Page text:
Astronomy for All.

Easter Monday (5th. April 2010) turned out to be a fascinating day – and night! Working during the day I became more and more excited at the prospect of taking part in my very first Messier Marathon. A what you say?

Charles Messier (b. 1730 – d. 1817) began his astronomical life at the age of fourteen when he saw the six tailed comet of 1744 and a few years later when he saw an annular Solar eclipse which was visible from his hometown on July 25, 1748. (An annular eclipse is one in which the moon does not completely cover the sun but leaves a circle of the sun visible it looks like a ring or annulus.)

A NASA image of an Annular Eclipse.
Messier eventually started working at an observatory for the ‘Astronomer of the Navy’ one M. Delisle. In 1757 Messier started looking for the expected return of Halley’s Comet, but as he hunted he came across nebulous objects that might be confused as comets. Objects like the great Spiral in Andromeda and its companion fuzzy object. As he looked for Halley’s comet Messier discovered a comet of his own; as he observed it he came across another comet-like object this time in Taurus (the Crab Nebula) and realised that a catalogue of these comet llike objects was needed.
So began the Messier catalogue with the Crab Nebula being the first entry and so became known as M1 or Messier 1. The great Spiral became known as M31 and its companion M32. As he scanned the skies Messier discovered new objects (M3 and M41) as well as new comets.
What is this Messier marathon? Well around the end of March when the moon is well under way waining or is at new moon phase a happy chance of celestial mechanics allows for observers to try and see all the 110 objects is Messiers’ catalogue in one night. It needs careful planning to see all objects and to ensure that the observer is not looking back and forth across the sky and so wasting time moving the telescope great distances. The first marathons may have begun in the late 1970s so are a recent idea.
Unfortunately for me it was cloudy here in Southport, happily all was not lost. A chap named Gianluca Masi from a town 90 km from Rome decided to use his observatory to do an online marathon. His observatory – the Ballatrix Observatory – can be remotely controlled by users around the world but for Monday night Mr. Masi ran the show.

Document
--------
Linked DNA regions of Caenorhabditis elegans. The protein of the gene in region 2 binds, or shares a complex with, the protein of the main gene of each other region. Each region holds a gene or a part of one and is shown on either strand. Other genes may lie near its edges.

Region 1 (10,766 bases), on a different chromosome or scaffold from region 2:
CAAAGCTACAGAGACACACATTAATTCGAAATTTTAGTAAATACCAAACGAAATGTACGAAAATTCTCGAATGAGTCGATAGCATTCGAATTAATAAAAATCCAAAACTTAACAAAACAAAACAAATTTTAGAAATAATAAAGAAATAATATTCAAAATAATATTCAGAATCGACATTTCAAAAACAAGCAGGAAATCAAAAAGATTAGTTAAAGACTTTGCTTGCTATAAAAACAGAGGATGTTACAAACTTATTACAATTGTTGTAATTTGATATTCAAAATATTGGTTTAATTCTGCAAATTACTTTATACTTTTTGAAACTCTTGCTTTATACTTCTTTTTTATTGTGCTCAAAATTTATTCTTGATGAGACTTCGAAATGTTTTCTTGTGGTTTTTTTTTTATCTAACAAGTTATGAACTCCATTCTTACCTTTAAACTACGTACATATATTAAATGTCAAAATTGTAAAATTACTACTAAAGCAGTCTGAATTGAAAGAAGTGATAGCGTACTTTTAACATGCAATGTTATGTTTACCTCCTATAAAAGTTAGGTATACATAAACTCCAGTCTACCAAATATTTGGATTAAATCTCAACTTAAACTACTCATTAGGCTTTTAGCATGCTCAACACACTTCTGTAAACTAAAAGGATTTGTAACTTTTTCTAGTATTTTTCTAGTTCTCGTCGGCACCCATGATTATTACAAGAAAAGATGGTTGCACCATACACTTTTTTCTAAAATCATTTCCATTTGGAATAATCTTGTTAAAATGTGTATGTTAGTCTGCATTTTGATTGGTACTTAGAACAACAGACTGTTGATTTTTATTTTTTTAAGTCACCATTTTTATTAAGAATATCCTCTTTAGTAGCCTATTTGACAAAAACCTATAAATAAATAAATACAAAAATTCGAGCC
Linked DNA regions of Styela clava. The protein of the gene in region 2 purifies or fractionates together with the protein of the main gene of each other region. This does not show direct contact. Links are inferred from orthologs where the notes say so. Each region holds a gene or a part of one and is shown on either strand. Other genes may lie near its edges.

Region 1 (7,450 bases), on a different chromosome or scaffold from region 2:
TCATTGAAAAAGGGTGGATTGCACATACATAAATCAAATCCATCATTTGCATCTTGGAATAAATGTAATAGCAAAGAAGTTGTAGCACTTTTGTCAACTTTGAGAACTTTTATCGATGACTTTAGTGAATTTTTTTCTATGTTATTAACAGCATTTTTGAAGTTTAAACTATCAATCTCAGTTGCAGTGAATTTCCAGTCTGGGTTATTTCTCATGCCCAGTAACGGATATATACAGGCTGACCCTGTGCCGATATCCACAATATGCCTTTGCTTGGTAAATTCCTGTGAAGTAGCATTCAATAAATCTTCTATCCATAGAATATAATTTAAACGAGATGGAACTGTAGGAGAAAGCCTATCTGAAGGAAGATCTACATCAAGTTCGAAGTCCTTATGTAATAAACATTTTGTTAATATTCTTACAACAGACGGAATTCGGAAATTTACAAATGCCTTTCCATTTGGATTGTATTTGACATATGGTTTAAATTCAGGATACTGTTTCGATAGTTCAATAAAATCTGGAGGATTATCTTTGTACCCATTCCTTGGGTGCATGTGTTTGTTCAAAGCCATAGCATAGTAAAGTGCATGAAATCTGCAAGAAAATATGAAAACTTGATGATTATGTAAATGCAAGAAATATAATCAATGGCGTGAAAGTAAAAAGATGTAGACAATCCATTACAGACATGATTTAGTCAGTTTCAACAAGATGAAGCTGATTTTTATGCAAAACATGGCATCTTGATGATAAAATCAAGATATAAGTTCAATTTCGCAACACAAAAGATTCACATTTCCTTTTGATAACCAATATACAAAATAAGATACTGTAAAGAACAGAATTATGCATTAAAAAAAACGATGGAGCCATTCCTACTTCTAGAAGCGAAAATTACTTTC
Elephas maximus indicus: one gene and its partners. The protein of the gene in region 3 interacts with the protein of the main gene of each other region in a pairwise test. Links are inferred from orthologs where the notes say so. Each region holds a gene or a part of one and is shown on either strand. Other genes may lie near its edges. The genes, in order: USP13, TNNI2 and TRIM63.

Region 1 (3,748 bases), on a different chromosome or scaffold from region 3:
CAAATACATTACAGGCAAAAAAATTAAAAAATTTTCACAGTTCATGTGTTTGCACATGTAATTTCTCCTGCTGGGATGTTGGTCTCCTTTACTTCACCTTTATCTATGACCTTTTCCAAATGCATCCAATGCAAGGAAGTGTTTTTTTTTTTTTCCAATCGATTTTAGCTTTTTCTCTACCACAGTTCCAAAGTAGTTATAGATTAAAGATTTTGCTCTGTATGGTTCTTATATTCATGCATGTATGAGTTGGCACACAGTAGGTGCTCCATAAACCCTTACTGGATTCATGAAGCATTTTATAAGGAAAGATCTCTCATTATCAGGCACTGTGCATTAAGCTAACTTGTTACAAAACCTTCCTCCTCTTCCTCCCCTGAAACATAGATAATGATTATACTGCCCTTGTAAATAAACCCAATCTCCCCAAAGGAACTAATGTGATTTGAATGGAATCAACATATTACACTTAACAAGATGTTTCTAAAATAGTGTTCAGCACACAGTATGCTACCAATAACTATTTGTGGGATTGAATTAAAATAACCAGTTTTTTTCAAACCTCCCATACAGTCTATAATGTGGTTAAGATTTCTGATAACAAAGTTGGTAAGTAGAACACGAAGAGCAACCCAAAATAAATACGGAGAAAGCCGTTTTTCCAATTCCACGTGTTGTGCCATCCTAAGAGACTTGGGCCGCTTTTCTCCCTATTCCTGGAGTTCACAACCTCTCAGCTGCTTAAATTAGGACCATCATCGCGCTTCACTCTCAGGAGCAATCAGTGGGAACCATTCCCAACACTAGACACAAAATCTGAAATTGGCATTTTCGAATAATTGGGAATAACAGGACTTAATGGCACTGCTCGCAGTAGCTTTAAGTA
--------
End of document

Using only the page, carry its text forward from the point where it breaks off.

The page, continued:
And what a show! His commentary was fascinating: he talked about how he was taking the images and where we were in the imaging process. Within what seemed like a few seconds an image would appear on the computer screen of one of the Messier objects. Quite amazing.
There were fellow observers from Italy, the USA, Turkey, Argentina and many other countries, all of whom could communicate with Gianluca and each other as the images came in. Not only that but we were treated to the view of the observatory as the marathon was ongoing. Simply fantastic.
Mr. Masi did this under the aupices of Global Astronomy Month a spinoff from the International Year Of Astronomy which occured in 2009. Under the tag-line ‘One World One Sky’ it is an attempt to bring people together through astronomy and to further our understanding of the universe and each other.
Here is the address for the observatory;
I couldn’t stay up all night observing even though I was in the comfort of my home and poor Gianluca was outside in a chilly 5C night. What I saw was fantastic, the speed of the camera in taking images was incredible as was the idea that there were hundreds of people all tuned in to gaze at some spectacular sights!

M3, a globular cluster in the constellation of Canes Venatici (the Hunting Dogs.)

Published in: on April 6, 2010 at 19:32  Leave a Comment  

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